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Nutrition | Increase Calcium Absorption, Bone Strength in Teenagers

Increase Calcium Absorption, Bone Strength in Teenagers

Inulin, a type of natural dietary fiber, may increase calcium absorption and help build stronger bones in teenagers, reports a study in the American Journal of Clinical Nutrition (2005;82:471–6).

Inulin is a nondigestible carbohydrate found in plants such as onions, leeks, asparagus, Jerusalem artichoke, and chicory. Inulin is considered a “prebiotic,” a food source for the beneficial colonic bacterium Bifidobacterium. Inulin and related compounds called fructo-oligosaccharides may also promote healthy gut function by increasing the production of butyrate, a substance thought to protect against colon cancer.

Calcium is necessary for the growth of bones and teeth, as well as for proper nerve conduction, blood clotting, and muscle contraction. It is especially important to get enough calcium during the periods of rapid skeletal growth that occur in early childhood and adolescence.

Several studies have shown that inulin may increase calcium absorption. The new study evaluated the effects of long-term inulin supplementation on calcium absorption and the process by which new bone is formed (bone mineralization) in 100 children whose average age was 12 years. The participants received either: 8 grams of a mixed inulin/fructo-oligosaccharide supplement each day for one year, or placebo. The inulin supplement or placebo was mixed in milk or a calcium-fortified orange juice.

At the beginning of the study, calcium absorption, bone mineral density, and bone mineral content of the children were measured. Calcium absorption was measured again after eight weeks and after one year, and bone mineral measurements were repeated after one year of supplementation. Since vitamin D status is linked to calcium absorption in the body, and since variations in a gene that regulates vitamin D function in the body (the vitamin D receptor gene) can influence calcium absorption, analyses of the vitamin D receptor gene were also performed.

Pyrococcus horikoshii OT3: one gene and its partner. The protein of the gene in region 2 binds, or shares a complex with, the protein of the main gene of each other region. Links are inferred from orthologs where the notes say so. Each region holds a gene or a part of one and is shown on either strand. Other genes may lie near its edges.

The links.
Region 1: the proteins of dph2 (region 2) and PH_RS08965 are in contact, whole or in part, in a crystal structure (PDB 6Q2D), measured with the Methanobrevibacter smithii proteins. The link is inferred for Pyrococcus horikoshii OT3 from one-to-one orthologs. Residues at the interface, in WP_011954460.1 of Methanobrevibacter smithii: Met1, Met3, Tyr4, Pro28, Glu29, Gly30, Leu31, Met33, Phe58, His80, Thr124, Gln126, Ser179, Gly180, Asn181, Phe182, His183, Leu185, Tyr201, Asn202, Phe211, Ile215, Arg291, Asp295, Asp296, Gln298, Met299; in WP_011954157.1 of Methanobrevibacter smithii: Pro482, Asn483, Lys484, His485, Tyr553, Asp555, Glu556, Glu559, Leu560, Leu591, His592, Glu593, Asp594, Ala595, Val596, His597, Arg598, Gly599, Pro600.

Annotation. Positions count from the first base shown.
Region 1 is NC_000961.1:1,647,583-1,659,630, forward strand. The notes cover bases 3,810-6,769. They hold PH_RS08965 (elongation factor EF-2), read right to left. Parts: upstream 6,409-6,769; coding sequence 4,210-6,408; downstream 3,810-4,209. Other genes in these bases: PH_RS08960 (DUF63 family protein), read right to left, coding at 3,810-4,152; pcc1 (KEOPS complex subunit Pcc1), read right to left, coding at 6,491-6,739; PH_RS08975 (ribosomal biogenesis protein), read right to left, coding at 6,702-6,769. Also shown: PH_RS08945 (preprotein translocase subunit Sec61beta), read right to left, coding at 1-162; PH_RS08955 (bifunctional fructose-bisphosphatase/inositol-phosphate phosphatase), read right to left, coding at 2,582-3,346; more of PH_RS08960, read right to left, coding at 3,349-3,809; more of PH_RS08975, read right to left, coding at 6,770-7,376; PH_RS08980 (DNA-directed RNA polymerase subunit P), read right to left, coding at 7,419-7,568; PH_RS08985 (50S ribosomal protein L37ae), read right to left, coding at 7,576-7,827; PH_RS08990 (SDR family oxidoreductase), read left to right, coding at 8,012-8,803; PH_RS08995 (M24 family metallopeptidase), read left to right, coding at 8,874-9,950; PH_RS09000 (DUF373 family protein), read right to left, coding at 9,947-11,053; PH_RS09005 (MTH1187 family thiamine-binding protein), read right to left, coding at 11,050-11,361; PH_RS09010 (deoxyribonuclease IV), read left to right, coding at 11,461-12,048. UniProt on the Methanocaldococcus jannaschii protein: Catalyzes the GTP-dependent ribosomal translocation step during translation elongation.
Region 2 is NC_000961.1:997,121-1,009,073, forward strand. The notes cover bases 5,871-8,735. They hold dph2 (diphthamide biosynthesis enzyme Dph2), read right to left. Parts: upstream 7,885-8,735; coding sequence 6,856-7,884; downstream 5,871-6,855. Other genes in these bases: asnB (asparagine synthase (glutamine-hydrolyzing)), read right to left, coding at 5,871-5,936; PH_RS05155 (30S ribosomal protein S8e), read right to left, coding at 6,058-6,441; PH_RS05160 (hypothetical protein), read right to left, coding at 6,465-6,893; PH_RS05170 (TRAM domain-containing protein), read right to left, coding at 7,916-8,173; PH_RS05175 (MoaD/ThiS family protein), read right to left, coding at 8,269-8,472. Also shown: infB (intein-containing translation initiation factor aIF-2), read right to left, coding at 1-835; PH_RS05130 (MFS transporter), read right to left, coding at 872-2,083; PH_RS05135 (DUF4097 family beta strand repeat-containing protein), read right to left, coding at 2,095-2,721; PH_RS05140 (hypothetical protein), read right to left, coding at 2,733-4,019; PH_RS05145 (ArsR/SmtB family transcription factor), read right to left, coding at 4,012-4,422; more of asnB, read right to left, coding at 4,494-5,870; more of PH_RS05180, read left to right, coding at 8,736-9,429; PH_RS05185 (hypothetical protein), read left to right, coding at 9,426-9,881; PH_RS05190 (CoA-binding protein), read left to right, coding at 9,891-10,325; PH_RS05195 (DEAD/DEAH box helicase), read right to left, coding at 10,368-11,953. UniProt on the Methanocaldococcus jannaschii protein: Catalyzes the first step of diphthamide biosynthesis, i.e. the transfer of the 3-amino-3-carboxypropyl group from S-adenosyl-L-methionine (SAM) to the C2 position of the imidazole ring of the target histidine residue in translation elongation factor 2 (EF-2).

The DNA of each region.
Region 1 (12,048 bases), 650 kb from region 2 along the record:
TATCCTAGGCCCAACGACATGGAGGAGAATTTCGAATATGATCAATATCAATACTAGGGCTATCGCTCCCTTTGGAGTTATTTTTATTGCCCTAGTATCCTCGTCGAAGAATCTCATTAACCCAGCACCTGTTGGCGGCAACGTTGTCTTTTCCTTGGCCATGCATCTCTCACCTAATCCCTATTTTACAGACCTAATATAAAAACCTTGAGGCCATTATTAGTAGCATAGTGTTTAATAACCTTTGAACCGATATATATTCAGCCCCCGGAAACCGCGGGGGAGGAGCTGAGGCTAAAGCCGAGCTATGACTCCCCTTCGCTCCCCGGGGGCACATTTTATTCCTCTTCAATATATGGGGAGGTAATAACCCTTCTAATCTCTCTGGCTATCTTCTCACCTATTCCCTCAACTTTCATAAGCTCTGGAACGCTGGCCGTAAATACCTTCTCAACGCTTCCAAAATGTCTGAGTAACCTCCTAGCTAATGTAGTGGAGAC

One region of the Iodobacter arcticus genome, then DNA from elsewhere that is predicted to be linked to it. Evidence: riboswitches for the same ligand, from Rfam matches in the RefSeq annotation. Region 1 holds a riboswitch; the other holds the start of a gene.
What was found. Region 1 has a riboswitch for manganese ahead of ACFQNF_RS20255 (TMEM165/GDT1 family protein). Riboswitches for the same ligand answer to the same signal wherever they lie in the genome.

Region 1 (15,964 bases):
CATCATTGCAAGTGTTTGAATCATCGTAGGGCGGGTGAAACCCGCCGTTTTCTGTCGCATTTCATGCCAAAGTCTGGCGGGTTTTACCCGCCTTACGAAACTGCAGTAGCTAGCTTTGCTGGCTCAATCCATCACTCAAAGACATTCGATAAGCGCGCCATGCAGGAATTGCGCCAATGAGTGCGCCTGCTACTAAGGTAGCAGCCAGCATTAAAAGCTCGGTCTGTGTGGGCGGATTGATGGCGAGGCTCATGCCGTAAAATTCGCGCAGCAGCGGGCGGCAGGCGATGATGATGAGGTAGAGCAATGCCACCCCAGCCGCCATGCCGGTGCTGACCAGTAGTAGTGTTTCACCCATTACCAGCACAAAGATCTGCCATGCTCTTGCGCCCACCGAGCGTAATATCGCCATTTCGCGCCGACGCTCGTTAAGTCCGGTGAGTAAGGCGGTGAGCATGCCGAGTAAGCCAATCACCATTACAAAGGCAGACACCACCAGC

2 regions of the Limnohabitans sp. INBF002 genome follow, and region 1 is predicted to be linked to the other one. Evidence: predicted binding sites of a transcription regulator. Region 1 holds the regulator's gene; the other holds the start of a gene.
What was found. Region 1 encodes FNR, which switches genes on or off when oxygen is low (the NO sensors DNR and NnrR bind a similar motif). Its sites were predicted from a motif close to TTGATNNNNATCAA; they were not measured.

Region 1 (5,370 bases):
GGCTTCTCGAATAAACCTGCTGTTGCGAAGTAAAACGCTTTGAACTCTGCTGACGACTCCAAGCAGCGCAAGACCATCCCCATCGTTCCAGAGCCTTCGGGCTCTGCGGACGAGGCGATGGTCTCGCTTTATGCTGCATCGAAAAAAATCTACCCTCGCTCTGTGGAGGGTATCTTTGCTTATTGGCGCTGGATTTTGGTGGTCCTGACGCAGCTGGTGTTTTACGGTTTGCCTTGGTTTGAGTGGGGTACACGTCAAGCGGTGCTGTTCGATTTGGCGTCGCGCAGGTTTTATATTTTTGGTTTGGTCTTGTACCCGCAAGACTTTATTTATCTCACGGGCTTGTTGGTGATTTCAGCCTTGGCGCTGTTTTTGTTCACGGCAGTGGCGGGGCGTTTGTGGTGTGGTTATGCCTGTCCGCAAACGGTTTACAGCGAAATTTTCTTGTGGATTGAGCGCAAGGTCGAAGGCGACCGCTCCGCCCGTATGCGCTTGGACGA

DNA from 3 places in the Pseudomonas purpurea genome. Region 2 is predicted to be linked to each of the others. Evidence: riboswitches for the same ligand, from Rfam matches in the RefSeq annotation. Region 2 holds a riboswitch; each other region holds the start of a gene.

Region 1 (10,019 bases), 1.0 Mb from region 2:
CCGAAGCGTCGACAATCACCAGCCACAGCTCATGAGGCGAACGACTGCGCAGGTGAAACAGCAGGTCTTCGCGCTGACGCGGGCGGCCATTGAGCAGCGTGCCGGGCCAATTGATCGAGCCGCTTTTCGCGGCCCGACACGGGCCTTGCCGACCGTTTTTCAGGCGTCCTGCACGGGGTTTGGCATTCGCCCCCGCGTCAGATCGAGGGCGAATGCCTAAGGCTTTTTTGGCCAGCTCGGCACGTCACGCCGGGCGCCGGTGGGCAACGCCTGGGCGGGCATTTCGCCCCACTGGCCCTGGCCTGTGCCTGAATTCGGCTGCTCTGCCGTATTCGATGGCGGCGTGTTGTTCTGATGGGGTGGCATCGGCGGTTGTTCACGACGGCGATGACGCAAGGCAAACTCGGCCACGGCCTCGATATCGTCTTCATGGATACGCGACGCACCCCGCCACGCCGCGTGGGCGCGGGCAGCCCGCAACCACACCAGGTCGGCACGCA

Calcium absorption was significantly greater in the inulin group compared with the placebo group after eight weeks and after one year. This effect was enhanced among children who had variations in the vitamin D receptor gene that are associated with greater calcium absorption. Bone mineral content and bone mineral density increased significantly more in the inulin group than in the placebo group, reflecting the laying down of about 11 additional grams of new calcium in the skeleton over one year.

Currently, food makers add inulin to products such as yogurt, both as a fiber source and with the hope of increasing calcium absorption. The Food and Nutrition Board of the National Academy of Sciences recently increased the recommended daily calcium intake for teenagers from 1,200 mg to 1,300 mg. It is estimated that 86% of adolescent girls and 65% of adolescent boys do not get enough calcium. The addition of inulin to different foods is one way to increase calcium absorption in this at-risk population.

Kimberly Beauchamp, ND, earned her bachelor’s degree from the University of Rhode Island and her Doctorate of Naturopathic Medicine from Bastyr University in Kenmore, WA. She cofounded South County Naturopaths in Wakefield, RI. Dr. Beauchamp practices as a birth doula and lectures on topics including whole-foods nutrition, detoxification, and women’s health.

Copyright © 2005 Healthnotes, Inc. All rights reserved. Republication or redistribution of the Healthnotes® content is expressly prohibited without the prior written consent of Healthnotes, Inc. Healthnotes Newswire is for educational or informational purposes only, and is not intended to diagnose or provide treatment for any condition. If you have any concerns about your own health, you should always consult with a healthcare professional. Healthnotes, Inc. shall not be liable for any errors or delays in the content, or for any actions taken in reliance thereon. HEALTHNOTES and the Healthnotes logo are registered trademarks of Healthnotes, Inc.

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The health information contained in this site is not intended as medical advice and should not be considered a substitute for appropriate medical care. Any products mentioned in studies cited in Healthnotes articles are not necessarily endorsed by Bastyr. As with any product, consult with a natural health practitioner to discuss what may be best for you.


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